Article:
Tesla Model 3 sparks off fierce rivalry

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James Richardson
Chris Haining

Apr 11, 2017

3 Series rivalling electric Model 3 has futuristic looks and technology

These spy shots of the Tesla Model 3 testing provide the clearest view yet of how Tesla’s all-new entry-level electric car will look in its production form – outside and in.

The images follow Tesla founder Elon Musk posting a short teaser video the company’s account and appear to show the new car being tested in the company of a BMW 3 Series, which is itself rumoured to be offered in all-electric form soon. The two cars appearing together supports rumours that the BMW – often regarded as the best-handling executive saloon – has been chosen as a benchmark for the Model 3.

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The photos show that the Model 3 has a relatively conventional, if fairly tall, hatchback shape, with a steeply sloping roofline similar to its Tesla Model S bigger brother, as well as a matching grille-less nose treatment. It also has a very distinctive bonnet that’s set lower than the Tesla’s swept-back headlamps.

Meanwhile, close-cropped images give us our first decent glimpse of the Model 3’s interior. They show a large landscape-orientated touchscreen dominating an otherwise clear dashboard on which the traditional air vents have been replaced by a single hidden full-width slot. Rumours have suggested that the Model 3 will use technology similar to bladeless domestic fans for interior ventilation.

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The Model 3 will compete directly with the BMW 3 Series, Audi A4, Mercedes C-Class and Jaguar XE in the hard-fought compact executive car market. Prices are set to start at £35,000 and nearly 400,000 prospective buyers have placed deposits so far. The new model will be smaller, less expensive stablemate for the Tesla Model S saloon and Tesla Model X SUV.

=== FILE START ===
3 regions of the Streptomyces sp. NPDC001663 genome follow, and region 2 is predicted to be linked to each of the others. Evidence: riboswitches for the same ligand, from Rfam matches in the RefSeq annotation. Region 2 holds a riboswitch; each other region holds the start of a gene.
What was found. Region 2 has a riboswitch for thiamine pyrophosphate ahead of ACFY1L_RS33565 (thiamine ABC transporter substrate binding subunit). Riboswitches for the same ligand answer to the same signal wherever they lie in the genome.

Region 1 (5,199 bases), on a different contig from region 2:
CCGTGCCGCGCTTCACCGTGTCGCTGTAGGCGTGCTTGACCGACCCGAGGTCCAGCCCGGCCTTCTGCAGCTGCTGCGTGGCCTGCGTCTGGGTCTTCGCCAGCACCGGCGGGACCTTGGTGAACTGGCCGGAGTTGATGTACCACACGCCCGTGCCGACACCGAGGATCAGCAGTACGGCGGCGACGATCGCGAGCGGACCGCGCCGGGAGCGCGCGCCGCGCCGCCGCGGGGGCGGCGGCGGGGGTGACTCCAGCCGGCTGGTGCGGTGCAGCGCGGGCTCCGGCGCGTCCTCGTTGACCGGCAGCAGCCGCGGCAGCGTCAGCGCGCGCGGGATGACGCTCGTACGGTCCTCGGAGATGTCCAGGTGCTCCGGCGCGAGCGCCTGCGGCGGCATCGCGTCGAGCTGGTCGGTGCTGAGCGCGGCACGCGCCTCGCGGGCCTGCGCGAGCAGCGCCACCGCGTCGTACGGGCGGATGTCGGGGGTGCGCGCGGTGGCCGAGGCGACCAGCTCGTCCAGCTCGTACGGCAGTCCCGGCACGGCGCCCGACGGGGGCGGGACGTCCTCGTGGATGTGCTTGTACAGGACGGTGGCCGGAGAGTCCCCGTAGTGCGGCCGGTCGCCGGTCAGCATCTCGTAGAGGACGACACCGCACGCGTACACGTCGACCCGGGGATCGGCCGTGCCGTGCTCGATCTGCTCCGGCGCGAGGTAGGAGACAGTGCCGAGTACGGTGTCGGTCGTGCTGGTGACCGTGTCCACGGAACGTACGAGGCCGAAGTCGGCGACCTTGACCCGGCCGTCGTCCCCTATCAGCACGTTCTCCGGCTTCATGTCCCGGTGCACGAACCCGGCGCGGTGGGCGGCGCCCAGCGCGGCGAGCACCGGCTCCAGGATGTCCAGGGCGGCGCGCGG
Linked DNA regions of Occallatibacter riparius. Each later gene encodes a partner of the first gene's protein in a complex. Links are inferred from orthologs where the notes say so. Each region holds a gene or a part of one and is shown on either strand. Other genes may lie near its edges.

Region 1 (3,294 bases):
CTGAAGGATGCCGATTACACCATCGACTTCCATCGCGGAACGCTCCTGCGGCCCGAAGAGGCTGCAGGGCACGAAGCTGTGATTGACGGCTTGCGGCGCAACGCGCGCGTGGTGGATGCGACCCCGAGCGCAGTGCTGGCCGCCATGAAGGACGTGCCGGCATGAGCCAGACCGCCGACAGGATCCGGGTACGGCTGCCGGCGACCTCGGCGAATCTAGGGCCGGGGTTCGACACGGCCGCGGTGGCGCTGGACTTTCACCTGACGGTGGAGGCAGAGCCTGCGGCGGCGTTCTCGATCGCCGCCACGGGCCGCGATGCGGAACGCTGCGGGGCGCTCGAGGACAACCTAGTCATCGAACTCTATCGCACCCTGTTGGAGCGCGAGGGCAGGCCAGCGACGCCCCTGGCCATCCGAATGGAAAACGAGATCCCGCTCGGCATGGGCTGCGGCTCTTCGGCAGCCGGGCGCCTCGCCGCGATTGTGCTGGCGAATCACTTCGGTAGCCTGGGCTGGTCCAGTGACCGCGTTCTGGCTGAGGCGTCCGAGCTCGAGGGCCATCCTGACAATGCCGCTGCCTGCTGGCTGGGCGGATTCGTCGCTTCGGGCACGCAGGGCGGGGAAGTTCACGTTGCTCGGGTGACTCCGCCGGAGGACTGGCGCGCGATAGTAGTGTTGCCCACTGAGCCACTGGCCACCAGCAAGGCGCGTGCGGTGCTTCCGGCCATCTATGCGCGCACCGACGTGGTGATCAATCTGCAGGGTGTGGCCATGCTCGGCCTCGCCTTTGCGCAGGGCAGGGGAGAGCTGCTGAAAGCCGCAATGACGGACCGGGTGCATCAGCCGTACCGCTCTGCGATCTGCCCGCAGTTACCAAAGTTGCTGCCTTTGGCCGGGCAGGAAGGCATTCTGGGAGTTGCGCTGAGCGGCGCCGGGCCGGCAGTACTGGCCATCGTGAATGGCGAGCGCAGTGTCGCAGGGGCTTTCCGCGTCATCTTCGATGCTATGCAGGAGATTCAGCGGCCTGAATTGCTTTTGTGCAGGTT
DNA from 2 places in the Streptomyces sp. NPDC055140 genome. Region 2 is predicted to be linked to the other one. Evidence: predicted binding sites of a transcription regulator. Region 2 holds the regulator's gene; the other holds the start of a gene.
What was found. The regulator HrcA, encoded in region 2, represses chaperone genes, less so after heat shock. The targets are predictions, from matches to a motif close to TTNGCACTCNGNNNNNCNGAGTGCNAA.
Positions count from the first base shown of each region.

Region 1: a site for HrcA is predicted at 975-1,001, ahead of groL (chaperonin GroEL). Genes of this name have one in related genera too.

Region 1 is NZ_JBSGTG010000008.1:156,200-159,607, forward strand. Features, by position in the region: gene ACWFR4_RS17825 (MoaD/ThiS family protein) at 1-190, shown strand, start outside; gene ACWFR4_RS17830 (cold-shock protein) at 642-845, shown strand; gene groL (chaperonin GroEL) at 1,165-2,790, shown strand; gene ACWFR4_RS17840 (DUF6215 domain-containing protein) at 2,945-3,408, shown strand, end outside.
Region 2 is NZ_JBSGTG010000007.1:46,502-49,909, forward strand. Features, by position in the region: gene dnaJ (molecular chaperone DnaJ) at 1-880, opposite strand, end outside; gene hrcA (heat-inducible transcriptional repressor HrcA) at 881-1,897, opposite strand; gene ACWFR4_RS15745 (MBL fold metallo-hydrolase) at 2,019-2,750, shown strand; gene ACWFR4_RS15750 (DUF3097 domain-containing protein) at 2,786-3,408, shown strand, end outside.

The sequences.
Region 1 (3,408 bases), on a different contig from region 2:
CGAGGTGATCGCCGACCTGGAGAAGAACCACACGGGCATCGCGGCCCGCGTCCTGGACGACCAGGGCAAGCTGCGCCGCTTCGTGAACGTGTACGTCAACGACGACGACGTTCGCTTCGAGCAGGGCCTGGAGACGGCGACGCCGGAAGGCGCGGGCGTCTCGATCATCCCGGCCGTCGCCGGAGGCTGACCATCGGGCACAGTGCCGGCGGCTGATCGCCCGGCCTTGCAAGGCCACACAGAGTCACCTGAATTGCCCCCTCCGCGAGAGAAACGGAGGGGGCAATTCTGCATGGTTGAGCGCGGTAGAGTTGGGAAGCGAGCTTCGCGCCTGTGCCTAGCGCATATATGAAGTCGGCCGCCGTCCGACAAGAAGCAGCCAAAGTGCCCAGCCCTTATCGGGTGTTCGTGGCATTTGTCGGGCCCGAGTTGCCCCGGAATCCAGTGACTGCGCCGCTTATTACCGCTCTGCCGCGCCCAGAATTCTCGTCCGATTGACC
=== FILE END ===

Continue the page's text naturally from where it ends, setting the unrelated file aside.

Deliveries are expected to commence later this year or in early 2018. The first production cars will use a simple rear-wheel-drive layout, with more powerful – and expensive – four-wheel-drive models coming later.

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Tesla Model 3 Power, charging time and range

Two sought-after commodities – high performance and a long range between battery charges – have been key to Tesla increasing global interest in all-electric cars. Tesla has promised the Model 3 will offer a “minimum” range of 215 miles thanks to its advanced lithium-ion batteries and its charging times are likely to be similar to those of the Model S or Model X. This means it’ll take between about three and six hours to charge fully, depending on the type of charger you’re using.

Elon Musk has confirmed that the first Model 3 cars to be delivered will be rear-wheel drive using a single electric motor, the same configuration as the entry-level Tesla Model S. Four-wheel-drive versions with dual electric motors will follow later, with more power and a longer range between charges.

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Following Tesla’s previous form with the Model S, it seems likely that quicker versions of the Model 3 will be made available later. A tweet from Tesla founder Elon Musk seemed to confirm that the Model 3 could receive the software tweak enabling the ‘Ludicrous Mode’ that provides astounding acceleration in the Model S. Musk has quipped that his company “doesn’t make slow cars” and the Model 3’s 0-62mph time is claimed at less than six seconds.

Unlike the Model S and Model X, however, owning a Tesla Model 3 won’t grant you free access to the company’s network of Supercharger rapid charging stations. The Tesla’s Supercharger network of charging points is scheduled to have 7,200 locations worldwide by the end of 2017, with up to 15,000 additional ‘destination charging’ points becoming available at shopping centres, airports and car parks as part of a Tesla-sponsored initiative. As with other electric cars, buyers will still be able to subscribe to other electric-car charging point companies, as well as charging from their own domestic electricity supply.

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Once paid for, the Tesla Model 3 should be relatively cheap to run. Being a zero-emissions car, it’s exempt from road tax, while charging at home shouldn’t cost more than a few pounds if done overnight. This, combined with a significantly lower purchase price than the Model S and Model X, as well as a low Benefit-in-Kind (BiK) company-car tax rating, is likely to make the Model 3 popular with company-car buyers.